Mission: saving children's hearts
In Senegal, one thousand children a year are born with a heart defect. The complexity of carrying out surgery locally is a challenge. Terre des hommes (Tdh) organises missions with the CHUV (University Hospital of the canton Vaud) to save these children’s lives. The long-term goal is to make such surgery possible through practical training of the local staff.
Today is a special day for Khadidiatou – it’s her sixth birthday, but not only that: tomorrow she is going to hospital for an operation. “I’m a bit scared, but at the same time, I’m glad”, confides the little girl. This young Senegalese was born with cardiac malformation, just like one child in a hundred worldwide. “Having heart disease is like being short of breath after running fast, even though you haven’t done anything”, explains Abdoulaye Mbaye, Head of Tdh’s office in Senegal. Without surgery, it is only too probable that the little girl would not reach adulthood.
The humanitarian commitment of experts
Twice a year, Tdh organises a mission with the CHUV. A medical team goes to Senegal to carry out a dozen complex cardiac operations and to give 150 consultations to children with heart problems. To do this, different medical CHUV specialists work hand in hand with the local teams of the Paediatric Cardiac Centre Cuomo in Dakar. These missions have been contributing for more than ten years to the practical training of Senegalese experts, who can already treat the less complicated cases by themselves. As the operations and consultations are undertaken free of charge, the missions also make it possible for children with complex heart disease from families with financial difficulties to access the health treatment they need.
Khadidiatou’s greatest dream is to become a doctor, but today she just wants something else: to be able to go to school after the operation.
Collaboration that saves lives
The day before the surgery, Khadidiatou and her mother arrive at the hospital in Fann for preoperative examinations. In the consultation room, Nicole Sekarski, the heart specialist from CHUV, does an ultrasound scan. The local cardiologists assist her so as to learn how to make the correct diagnosis. She exchanges information with the staff of the surgical care team on the best way to look after the child.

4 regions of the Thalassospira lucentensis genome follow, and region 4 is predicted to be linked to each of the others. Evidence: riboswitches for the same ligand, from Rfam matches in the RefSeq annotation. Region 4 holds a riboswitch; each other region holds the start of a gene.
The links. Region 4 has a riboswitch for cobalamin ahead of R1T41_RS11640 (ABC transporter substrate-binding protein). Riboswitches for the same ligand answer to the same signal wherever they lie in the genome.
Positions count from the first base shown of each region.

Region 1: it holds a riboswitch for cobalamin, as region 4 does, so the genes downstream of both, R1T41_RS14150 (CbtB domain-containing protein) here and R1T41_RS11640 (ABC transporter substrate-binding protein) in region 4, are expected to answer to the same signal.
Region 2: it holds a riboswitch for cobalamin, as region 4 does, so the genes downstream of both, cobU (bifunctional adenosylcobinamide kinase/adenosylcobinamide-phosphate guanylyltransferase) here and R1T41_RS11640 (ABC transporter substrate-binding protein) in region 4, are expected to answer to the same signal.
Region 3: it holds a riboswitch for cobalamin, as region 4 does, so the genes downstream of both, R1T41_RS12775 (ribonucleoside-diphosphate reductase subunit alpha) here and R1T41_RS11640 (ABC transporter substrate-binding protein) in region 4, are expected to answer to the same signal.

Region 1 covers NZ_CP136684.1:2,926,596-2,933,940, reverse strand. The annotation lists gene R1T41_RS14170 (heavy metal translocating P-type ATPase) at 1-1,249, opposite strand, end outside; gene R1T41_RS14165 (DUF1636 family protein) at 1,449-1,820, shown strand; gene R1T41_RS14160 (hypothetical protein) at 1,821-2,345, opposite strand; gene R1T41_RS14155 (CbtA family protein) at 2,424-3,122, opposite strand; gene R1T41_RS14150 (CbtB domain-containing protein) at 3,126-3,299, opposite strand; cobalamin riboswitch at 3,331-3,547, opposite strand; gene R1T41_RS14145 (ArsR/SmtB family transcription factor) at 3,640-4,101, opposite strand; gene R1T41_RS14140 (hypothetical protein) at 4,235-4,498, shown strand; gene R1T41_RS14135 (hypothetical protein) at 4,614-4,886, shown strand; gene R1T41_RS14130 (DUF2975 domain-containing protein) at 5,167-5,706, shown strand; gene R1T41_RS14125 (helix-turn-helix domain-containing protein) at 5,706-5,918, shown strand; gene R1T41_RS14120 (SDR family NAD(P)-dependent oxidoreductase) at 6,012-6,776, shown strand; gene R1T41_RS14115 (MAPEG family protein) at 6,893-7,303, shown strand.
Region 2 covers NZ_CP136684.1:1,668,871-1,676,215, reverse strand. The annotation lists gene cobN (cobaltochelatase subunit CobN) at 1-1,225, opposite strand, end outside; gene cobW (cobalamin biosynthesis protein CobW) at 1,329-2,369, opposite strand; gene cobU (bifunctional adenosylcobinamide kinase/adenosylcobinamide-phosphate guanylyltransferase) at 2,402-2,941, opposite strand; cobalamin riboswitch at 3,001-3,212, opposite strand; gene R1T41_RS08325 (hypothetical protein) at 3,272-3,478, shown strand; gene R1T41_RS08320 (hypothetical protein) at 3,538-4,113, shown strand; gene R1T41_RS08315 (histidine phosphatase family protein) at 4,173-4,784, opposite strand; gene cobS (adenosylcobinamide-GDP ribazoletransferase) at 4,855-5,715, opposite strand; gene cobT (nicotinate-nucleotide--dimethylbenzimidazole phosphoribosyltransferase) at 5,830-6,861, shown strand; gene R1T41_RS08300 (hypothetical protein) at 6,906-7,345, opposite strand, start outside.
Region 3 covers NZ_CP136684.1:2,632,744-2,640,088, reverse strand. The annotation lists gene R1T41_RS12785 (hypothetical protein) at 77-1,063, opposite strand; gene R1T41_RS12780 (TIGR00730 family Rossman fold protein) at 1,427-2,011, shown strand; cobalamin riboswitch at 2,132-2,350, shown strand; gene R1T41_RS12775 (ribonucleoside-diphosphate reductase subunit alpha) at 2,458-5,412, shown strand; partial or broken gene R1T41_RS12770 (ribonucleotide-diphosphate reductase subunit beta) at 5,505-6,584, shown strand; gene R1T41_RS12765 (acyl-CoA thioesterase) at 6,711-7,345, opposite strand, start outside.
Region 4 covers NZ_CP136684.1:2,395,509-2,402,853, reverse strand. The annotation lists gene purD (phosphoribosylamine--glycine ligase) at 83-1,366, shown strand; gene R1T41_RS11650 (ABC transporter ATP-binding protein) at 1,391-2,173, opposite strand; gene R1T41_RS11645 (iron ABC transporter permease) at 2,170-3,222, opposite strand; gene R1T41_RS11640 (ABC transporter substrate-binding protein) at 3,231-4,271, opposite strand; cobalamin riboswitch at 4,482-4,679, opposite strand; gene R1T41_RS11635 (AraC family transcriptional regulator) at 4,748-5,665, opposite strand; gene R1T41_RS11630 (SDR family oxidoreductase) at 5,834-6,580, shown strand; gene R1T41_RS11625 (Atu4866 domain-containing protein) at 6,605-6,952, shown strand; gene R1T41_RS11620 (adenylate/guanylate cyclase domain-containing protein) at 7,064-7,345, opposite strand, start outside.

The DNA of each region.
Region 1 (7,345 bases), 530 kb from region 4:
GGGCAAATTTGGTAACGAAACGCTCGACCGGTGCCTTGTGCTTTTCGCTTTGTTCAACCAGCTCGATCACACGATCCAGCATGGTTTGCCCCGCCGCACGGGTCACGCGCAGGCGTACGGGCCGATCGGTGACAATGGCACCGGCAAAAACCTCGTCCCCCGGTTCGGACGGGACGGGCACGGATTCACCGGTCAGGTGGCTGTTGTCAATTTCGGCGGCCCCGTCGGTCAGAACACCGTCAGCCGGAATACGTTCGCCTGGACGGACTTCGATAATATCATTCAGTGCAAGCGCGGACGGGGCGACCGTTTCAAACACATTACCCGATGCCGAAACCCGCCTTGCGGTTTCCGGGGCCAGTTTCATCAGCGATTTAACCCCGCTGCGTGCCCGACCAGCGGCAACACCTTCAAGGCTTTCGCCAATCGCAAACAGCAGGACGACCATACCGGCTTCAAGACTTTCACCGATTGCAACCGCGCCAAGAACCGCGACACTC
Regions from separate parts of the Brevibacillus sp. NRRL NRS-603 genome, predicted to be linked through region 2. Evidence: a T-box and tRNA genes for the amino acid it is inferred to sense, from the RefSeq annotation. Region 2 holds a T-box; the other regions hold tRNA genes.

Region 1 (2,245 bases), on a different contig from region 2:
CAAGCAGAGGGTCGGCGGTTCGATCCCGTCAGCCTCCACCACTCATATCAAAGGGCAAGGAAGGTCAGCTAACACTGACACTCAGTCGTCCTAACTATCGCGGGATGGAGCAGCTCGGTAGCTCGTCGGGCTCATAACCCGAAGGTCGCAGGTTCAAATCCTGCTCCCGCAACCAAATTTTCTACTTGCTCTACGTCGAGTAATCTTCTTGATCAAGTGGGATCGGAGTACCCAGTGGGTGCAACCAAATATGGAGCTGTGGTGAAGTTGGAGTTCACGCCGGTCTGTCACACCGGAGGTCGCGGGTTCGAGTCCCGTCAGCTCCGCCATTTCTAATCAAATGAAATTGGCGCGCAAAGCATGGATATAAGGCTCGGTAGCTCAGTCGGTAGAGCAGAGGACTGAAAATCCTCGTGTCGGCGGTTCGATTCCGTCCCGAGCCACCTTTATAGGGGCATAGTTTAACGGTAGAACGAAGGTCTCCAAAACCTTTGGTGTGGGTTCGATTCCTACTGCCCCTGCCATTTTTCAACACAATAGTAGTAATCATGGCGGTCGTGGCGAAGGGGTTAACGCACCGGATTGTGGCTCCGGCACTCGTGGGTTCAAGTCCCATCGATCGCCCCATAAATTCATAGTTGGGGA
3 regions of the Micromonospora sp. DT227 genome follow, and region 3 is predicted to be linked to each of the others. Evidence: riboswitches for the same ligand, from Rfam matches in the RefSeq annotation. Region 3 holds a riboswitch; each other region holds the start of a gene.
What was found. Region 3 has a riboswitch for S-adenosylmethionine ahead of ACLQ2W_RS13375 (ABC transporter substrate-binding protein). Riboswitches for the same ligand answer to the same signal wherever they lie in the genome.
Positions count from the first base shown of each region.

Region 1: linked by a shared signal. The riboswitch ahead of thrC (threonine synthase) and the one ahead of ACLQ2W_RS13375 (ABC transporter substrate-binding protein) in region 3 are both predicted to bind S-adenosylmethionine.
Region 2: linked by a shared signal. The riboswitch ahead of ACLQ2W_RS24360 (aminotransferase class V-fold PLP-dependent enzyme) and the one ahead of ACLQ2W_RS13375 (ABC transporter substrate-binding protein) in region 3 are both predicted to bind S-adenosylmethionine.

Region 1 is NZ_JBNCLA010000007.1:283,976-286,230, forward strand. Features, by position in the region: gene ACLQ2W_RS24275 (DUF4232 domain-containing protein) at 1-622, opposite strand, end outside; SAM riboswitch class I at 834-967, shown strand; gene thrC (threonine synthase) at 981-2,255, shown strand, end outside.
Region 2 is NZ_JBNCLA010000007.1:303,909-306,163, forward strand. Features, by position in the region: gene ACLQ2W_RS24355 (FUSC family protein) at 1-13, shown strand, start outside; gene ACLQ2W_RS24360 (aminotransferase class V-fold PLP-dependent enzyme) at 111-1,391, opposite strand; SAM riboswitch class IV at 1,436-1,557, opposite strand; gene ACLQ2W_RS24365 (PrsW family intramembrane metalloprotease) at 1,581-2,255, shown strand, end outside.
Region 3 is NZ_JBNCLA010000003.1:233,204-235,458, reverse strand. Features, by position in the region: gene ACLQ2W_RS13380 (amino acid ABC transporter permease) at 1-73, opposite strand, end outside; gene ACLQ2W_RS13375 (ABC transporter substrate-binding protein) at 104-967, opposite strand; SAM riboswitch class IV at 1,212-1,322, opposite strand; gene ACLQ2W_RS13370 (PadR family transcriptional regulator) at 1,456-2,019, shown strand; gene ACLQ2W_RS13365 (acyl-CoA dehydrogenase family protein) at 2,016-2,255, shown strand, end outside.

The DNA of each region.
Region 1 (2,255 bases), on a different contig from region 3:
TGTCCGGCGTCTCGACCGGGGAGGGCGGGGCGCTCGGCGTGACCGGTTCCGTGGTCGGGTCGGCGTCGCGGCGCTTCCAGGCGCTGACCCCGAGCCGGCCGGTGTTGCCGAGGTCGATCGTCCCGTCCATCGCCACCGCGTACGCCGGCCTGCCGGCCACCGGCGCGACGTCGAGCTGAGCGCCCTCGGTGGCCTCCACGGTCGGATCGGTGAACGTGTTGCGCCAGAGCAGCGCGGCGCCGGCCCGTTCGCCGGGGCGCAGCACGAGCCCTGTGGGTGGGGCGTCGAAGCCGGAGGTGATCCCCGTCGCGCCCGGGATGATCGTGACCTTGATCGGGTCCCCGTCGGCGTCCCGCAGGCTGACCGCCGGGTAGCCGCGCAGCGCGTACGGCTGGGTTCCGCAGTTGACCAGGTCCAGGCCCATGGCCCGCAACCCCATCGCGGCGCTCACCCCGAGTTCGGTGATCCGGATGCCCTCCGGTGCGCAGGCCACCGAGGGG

The next day, the anaesthetist is the first to arrive in the unit to ensure that the little girl is fast asleep before the operation starts. Then the local surgeon can begin work. A drug stops the heart beating to make it possible for the surgical team to operate. An extracorporeal machine called the heart-lung machine assures the blood flow and supply of oxygen during the two-hour operation. The local surgeon operates until the intervention becomes too complex, and then Tornike Sologashvili, the surgeon from the Geneva University Hospitals working in this mission with the CHUV, carefully takes over; four diligent hands are busy working to save the life of the sleeping child. The operation is transmitted to a screen in a neighbouring room, where each stage is observed and explained directly to the surgical trainees.
Improving the quality of post-operative care
“Cardiac surgery is extremely complex. Every single member of the team has to be very skilful to keep a child alive both during and after the operation”, explains Vivianne Amiet, the CHUV doctor for intensive care. Tdh offers ongoing training to the local nurses who specialise in intensive care within the paediatric cardiology unit, ensuring high-quality post-operative care.
This operation proceeded smoothly. The heart-lung machine slowly came to a stop and the blood could flow to the organs, and Khadidiatou’s heart started to beat again. She woke up in the intensive care unit after a successful operation. Her mother was already at her side when the little girl opened her eyes; happy and relieved, she kissed her daughter’s forehead.
Photo credits: ©Tdh/Ollivier Girard